I took this photo on my Sony A7RIV, and I used the Sigma 105mm "Bokeh Master" lens. It's my go-to body and lens combo for portraits. I love bokeh, so it's no surprise that the "Bokeh Master" is my favorite lens that I own. It's huge and heavy, but the images it produces are simply unmatched. It's definitely not for everyone; it really depends on what you prioritize. Some prioritize versatility and comfort , but I personally care most about the image quality. For my personal style and habits, the extremely heavy and inconvenient "bokeh master" lens is the best; I am willing to sacrifice my forearms for the quality that it produces.
What has been the most rewarding part of your photography experiences? What has been the most challenging?
By far, the most rewarding parts of my experience have been seeing that I've had an impact on people. It sounds super cliche, but it's true. I love seeing people tag me in photos that I've inspired or getting comments and DM's from someone saying that they think my pictures are cool. Above anything else, I'm doing photography because it makes me happy; suffice to say it's incredibly humbling and rewarding to have people express their appreciation for my passion. I also love working alongside companies that make products that I genuinely use and enjoy (like Lume Cube). I didn't think photography would go anywhere for me when I started; it's still a really surreal experience for me, and it helps me feel proud of my photography journey thus far.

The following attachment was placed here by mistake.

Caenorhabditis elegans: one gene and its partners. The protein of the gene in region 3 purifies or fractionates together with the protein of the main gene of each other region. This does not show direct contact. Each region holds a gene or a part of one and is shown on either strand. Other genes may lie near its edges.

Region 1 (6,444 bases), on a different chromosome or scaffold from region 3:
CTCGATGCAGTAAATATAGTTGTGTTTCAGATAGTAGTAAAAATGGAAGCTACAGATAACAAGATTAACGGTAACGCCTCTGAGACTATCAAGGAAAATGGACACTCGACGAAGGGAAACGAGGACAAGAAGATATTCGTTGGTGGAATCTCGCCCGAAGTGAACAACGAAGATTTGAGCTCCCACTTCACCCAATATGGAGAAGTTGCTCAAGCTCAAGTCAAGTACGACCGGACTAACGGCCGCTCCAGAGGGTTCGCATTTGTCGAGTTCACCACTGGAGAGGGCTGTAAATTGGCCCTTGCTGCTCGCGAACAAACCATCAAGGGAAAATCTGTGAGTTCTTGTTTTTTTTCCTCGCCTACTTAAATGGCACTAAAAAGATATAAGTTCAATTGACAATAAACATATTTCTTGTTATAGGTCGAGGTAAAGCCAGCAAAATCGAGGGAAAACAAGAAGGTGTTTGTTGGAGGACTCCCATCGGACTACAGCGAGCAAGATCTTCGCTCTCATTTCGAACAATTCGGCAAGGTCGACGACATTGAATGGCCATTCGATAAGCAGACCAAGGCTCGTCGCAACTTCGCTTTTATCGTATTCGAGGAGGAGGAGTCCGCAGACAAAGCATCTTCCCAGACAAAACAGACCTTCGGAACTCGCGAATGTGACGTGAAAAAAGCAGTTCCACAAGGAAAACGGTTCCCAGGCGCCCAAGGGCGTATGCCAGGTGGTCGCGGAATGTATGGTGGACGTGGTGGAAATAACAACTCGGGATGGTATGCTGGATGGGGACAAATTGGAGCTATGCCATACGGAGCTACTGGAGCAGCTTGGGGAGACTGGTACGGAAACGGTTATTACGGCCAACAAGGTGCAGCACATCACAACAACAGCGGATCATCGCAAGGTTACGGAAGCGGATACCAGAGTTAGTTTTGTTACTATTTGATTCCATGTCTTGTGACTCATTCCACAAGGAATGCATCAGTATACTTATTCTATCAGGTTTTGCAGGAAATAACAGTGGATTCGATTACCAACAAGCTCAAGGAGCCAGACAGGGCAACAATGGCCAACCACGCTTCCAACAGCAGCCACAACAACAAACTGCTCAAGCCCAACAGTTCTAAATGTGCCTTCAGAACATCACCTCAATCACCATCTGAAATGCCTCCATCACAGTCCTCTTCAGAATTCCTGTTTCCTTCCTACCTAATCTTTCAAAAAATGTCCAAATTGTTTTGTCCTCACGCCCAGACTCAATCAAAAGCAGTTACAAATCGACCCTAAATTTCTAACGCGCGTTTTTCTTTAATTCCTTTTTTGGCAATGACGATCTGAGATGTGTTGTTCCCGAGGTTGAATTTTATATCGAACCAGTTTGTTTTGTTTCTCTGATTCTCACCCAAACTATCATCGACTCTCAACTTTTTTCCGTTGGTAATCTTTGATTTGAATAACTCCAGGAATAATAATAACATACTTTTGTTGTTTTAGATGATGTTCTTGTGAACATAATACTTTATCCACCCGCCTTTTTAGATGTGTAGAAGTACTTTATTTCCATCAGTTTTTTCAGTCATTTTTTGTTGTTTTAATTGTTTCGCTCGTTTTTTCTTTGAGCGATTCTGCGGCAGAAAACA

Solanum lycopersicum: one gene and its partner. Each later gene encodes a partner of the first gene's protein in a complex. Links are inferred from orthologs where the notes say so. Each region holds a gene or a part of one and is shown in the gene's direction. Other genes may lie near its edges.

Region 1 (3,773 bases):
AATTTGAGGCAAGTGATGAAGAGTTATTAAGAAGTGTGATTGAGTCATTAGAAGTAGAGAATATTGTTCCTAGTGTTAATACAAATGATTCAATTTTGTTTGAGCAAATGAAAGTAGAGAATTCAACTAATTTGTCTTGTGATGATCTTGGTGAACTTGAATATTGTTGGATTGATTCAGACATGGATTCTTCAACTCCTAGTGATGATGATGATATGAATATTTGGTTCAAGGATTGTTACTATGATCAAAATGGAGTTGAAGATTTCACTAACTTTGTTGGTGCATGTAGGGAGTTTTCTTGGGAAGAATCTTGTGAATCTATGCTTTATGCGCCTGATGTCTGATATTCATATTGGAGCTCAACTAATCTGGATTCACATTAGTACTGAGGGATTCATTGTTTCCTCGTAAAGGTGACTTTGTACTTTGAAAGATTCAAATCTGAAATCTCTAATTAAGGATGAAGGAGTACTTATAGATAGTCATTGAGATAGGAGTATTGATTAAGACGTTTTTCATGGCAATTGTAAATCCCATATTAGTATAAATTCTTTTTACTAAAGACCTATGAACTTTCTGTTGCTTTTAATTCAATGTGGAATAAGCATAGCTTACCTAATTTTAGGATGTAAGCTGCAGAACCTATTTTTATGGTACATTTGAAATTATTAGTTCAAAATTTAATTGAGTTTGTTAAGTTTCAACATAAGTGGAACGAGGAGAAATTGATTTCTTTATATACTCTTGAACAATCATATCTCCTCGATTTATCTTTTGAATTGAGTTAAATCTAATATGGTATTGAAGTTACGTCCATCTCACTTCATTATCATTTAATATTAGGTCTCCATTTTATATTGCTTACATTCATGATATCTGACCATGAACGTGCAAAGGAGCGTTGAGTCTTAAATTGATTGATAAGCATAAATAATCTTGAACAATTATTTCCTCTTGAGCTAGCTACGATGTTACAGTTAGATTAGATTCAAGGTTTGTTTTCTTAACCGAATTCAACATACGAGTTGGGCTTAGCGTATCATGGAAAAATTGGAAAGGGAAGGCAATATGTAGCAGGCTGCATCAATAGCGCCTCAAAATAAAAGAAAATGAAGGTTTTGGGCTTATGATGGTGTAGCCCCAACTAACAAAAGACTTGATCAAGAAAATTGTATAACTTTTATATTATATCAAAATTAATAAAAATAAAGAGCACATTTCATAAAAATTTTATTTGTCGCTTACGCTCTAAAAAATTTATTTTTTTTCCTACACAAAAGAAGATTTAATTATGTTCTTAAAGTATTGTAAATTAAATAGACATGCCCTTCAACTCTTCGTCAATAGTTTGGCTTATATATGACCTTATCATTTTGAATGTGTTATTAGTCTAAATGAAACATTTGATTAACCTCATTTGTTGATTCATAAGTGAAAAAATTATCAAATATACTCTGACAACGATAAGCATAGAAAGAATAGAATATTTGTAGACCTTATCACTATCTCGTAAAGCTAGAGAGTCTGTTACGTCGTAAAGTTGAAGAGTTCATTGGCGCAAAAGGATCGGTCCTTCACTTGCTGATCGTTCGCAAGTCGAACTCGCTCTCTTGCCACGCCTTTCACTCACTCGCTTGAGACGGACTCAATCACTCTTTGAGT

The most challenging part of photography has been the past five months. I've been in and out of quarantine, lockdown, and self-isolation. As a portrait photographer, it has been somewhat hard for me to feel satisfied with my work; due to the current limitations I often feel like I'm not able to produce my best content. Regardless, I know that the struggle will only make me a better photographer in the long run, and it's important that I continue to adapt and overcome the challenges.
Would you be able to talk about your post-process when it comes to editing? Do you edit your photos? Do you have a favorite way of editing them?
I edit all of my photos in Adobe Lightroom Classic and I normally spend multiple hours editing a single photo. I try to put as much attention into details as possible and while most people who see my work won't even notice them, it's these little things that really make me happy with the editing process. I love when I'm able to completely transform a photo by just messing around in Lightroom. Seeing the before/after of my photos always makes the time spent editing worthwhile.
Did this photo turn out the way you initially envisioned it?
None of my photos ever do, but through editing I was able to turn it into something I liked even more. I've also found that having a specific look in mind can sometimes get frustrating; recently I've tried to keep a relatively open mind when shooting and editing. Often I'll dislike a photo when I initially take it, but then love it after messing around with it in editing. I have a bad habit of being overly critical on my own work, but as time passes photos often grow on me, as this one did.
Describe Lume Cube in 5 words or less.
Compact, versatile bright lighting solutions.